Israel cements right-wing agenda through new laws

Israel cements right-wing agenda through new laws

Wrapping up its business before a long summer recess, the right-wing, religious coalition that rules Israel’s Parliament moved aggressively this week to push through its polarising agenda, piling up points at the expense of its already weakened foes.
On Monday, it empowered the Education Minister to bar some groups that criticise the Israeli occupation of the West Bank from speaking in public schools. On Tuesday, it accelerated what critics call the creeping annexation of the West Bank by cutting off Palestinians’ access to the Supreme Court in land disputes.
On Wednesday, it blocked single men and gay couples from having children through surrogacy.
The capstone, though, came on Thursday, with passage of a law granting the Jewish people an exclusive right to national self-determination.
“Is there a unifying principle to this madness?” asked Donniel Hartman, a rabbi who is the President of the Shalom Hartman Institute in Jerusalem, which promotes Jewish pluralism and democracy.
But to right-leaning Israeli Jews, the measures were part of a long-overdue restoration of the proper balance between Israel’s dual identities as a Jewish and a democratic state.
“There are people who it’s in their interest to make it sound extreme, but they’re overexaggerating,” said Sharren Haskel, 34, a member of Likud, Prime Minister Benjamin Netanyahu’s party. “We are a right-wing government, we’re proud of it, and we’re bringing Israel to a better place.”
Critics in the opposition, and even some on the right, say the frenzy of lawmaking reeked of pre-election-season posturing by a coalition that has cemented its hold on power.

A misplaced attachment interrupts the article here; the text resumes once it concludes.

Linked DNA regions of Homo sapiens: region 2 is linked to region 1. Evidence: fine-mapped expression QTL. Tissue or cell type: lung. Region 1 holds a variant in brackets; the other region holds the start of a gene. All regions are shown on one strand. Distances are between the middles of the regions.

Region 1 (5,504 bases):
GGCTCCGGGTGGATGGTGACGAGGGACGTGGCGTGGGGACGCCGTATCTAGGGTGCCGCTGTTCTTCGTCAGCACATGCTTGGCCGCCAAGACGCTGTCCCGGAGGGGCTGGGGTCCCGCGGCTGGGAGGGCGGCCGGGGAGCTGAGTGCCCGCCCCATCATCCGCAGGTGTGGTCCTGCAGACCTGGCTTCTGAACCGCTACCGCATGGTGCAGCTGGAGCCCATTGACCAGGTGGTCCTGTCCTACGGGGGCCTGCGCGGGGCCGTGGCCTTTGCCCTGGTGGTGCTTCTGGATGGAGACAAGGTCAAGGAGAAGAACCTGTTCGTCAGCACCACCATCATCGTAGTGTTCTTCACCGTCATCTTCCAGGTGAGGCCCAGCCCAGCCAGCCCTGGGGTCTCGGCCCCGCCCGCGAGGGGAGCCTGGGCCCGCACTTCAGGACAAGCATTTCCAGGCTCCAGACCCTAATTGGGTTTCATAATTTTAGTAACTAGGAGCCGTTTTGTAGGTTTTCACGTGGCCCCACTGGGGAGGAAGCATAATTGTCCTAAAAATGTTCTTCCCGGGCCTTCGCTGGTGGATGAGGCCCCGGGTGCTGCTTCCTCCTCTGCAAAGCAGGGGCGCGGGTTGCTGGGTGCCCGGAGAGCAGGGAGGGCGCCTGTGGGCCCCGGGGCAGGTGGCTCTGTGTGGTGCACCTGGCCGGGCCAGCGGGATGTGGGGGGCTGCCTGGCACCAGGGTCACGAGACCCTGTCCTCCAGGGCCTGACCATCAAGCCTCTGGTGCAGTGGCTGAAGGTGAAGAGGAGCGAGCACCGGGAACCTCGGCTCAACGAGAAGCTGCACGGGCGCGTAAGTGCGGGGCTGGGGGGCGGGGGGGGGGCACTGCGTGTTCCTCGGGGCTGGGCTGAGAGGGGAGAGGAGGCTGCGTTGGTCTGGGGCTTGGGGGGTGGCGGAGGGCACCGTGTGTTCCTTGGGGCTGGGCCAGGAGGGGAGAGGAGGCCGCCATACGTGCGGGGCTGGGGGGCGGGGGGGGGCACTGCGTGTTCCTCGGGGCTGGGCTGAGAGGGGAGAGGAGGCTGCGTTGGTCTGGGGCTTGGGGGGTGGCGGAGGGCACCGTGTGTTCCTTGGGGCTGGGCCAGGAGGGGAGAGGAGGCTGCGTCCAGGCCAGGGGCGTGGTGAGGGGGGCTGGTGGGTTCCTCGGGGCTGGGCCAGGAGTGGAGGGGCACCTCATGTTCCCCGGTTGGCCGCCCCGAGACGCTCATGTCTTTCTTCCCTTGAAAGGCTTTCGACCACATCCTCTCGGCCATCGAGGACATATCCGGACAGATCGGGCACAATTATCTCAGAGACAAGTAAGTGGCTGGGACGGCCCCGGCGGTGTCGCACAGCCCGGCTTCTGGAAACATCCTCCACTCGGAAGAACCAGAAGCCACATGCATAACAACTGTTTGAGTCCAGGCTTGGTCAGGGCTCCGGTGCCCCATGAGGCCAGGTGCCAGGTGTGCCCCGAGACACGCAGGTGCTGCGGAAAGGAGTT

Israelis across the political spectrum cited support from the Trump administration as providing Mr. Netanyahu’s government with protective cover.
They also pointed out that the wave of nationalism and populism sweeping across Europe and the U.S. made their own country look like just another face in the crowd.
Still, the rightward legislative lurch was extraordinary for Israel.Yediot Ahronot , one of the country’s most widely read newspapers, on Friday summed up the week’s events with a drawing of the Knesset, Israel’s Parliament, showing a giant black flag flying overhead.
“Israel 2018: Coalition celebrating, equality being trampled,” a headline read. Nor were the divisive moves confined to the legislative chamber.
On Monday, the chairman of Brandeis University, Meyer Koplow, was interrogated by airport security on his way back to New York because, after attending a bridge-building session organised by the educational organisation Encounter on the West Bank, he had thrown a brochure articulating the Palestinian point of view into his checked luggage.
He later received an apology from the government.Sallai Meridor, who was Israel’s Ambassador to the U.S. a decade ago, explained the week’s developments as a precursor to elections in November 2019.